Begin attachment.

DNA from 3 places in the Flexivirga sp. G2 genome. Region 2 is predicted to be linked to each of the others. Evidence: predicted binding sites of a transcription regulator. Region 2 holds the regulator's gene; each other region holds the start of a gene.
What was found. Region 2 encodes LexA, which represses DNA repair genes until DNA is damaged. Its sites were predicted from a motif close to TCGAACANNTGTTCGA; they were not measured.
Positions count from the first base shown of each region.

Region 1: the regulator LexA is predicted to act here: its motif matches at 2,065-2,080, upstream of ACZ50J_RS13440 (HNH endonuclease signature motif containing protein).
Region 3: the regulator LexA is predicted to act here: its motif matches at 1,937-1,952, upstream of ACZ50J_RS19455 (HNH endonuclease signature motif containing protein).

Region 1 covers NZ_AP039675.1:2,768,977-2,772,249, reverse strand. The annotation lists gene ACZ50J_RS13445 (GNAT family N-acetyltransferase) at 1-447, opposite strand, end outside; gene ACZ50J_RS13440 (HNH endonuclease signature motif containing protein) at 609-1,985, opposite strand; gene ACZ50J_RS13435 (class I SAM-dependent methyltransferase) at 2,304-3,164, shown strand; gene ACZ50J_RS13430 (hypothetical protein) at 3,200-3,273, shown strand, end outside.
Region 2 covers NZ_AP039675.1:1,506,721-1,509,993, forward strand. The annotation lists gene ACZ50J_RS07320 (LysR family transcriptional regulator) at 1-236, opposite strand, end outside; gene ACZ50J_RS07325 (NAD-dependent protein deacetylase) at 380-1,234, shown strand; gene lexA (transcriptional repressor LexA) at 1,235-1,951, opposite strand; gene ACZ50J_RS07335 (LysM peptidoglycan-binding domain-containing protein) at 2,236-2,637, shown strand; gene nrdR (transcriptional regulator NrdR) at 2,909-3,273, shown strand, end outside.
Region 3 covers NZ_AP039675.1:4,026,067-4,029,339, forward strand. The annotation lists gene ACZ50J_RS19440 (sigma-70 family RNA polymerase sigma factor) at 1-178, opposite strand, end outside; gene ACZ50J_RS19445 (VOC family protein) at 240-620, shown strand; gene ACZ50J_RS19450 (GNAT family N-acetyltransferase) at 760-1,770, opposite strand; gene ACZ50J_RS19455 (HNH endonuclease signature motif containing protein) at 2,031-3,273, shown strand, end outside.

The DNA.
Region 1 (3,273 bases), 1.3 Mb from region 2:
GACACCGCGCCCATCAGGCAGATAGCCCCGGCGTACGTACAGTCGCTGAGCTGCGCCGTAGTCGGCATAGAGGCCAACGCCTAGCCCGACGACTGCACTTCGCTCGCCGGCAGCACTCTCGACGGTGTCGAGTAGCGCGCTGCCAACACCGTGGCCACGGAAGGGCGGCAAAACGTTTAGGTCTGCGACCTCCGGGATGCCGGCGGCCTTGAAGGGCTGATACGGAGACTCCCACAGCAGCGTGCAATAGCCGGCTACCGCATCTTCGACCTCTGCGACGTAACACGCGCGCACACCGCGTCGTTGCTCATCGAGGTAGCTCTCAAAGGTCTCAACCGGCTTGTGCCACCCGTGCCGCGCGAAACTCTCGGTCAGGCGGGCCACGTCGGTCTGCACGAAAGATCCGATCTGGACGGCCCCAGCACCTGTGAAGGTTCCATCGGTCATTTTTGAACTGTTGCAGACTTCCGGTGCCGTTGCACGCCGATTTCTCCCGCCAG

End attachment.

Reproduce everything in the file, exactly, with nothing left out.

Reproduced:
DNA from 3 places in the Flexivirga sp. G2 genome. Region 2 is predicted to be linked to each of the others. Evidence: predicted binding sites of a transcription regulator. Region 2 holds the regulator's gene; each other region holds the start of a gene.
What was found. Region 2 encodes LexA, which represses DNA repair genes until DNA is damaged. Its sites were predicted from a motif close to TCGAACANNTGTTCGA; they were not measured.
Positions count from the first base shown of each region.

Region 1: the regulator LexA is predicted to act here: its motif matches at 2,065-2,080, upstream of ACZ50J_RS13440 (HNH endonuclease signature motif containing protein).
Region 3: the regulator LexA is predicted to act here: its motif matches at 1,937-1,952, upstream of ACZ50J_RS19455 (HNH endonuclease signature motif containing protein).

Region 1 covers NZ_AP039675.1:2,768,977-2,772,249, reverse strand. The annotation lists gene ACZ50J_RS13445 (GNAT family N-acetyltransferase) at 1-447, opposite strand, end outside; gene ACZ50J_RS13440 (HNH endonuclease signature motif containing protein) at 609-1,985, opposite strand; gene ACZ50J_RS13435 (class I SAM-dependent methyltransferase) at 2,304-3,164, shown strand; gene ACZ50J_RS13430 (hypothetical protein) at 3,200-3,273, shown strand, end outside.
Region 2 covers NZ_AP039675.1:1,506,721-1,509,993, forward strand. The annotation lists gene ACZ50J_RS07320 (LysR family transcriptional regulator) at 1-236, opposite strand, end outside; gene ACZ50J_RS07325 (NAD-dependent protein deacetylase) at 380-1,234, shown strand; gene lexA (transcriptional repressor LexA) at 1,235-1,951, opposite strand; gene ACZ50J_RS07335 (LysM peptidoglycan-binding domain-containing protein) at 2,236-2,637, shown strand; gene nrdR (transcriptional regulator NrdR) at 2,909-3,273, shown strand, end outside.
Region 3 covers NZ_AP039675.1:4,026,067-4,029,339, forward strand. The annotation lists gene ACZ50J_RS19440 (sigma-70 family RNA polymerase sigma factor) at 1-178, opposite strand, end outside; gene ACZ50J_RS19445 (VOC family protein) at 240-620, shown strand; gene ACZ50J_RS19450 (GNAT family N-acetyltransferase) at 760-1,770, opposite strand; gene ACZ50J_RS19455 (HNH endonuclease signature motif containing protein) at 2,031-3,273, shown strand, end outside.

The DNA.
Region 1 (3,273 bases), 1.3 Mb from region 2:
GACACCGCGCCCATCAGGCAGATAGCCCCGGCGTACGTACAGTCGCTGAGCTGCGCCGTAGTCGGCATAGAGGCCAACGCCTAGCCCGACGACTGCACTTCGCTCGCCGGCAGCACTCTCGACGGTGTCGAGTAGCGCGCTGCCAACACCGTGGCCACGGAAGGGCGGCAAAACGTTTAGGTCTGCGACCTCCGGGATGCCGGCGGCCTTGAAGGGCTGATACGGAGACTCCCACAGCAGCGTGCAATAGCCGGCTACCGCATCTTCGACCTCTGCGACGTAACACGCGCGCACACCGCGTCGTTGCTCATCGAGGTAGCTCTCAAAGGTCTCAACCGGCTTGTGCCACCCGTGCCGCGCGAAACTCTCGGTCAGGCGGGCCACGTCGGTCTGCACGAAAGATCCGATCTGGACGGCCCCAGCACCTGTGAAGGTTCCATCGGTCATTTTTGAACTGTTGCAGACTTCCGGTGCCGTTGCACGCCGATTTCTCCCGCCAG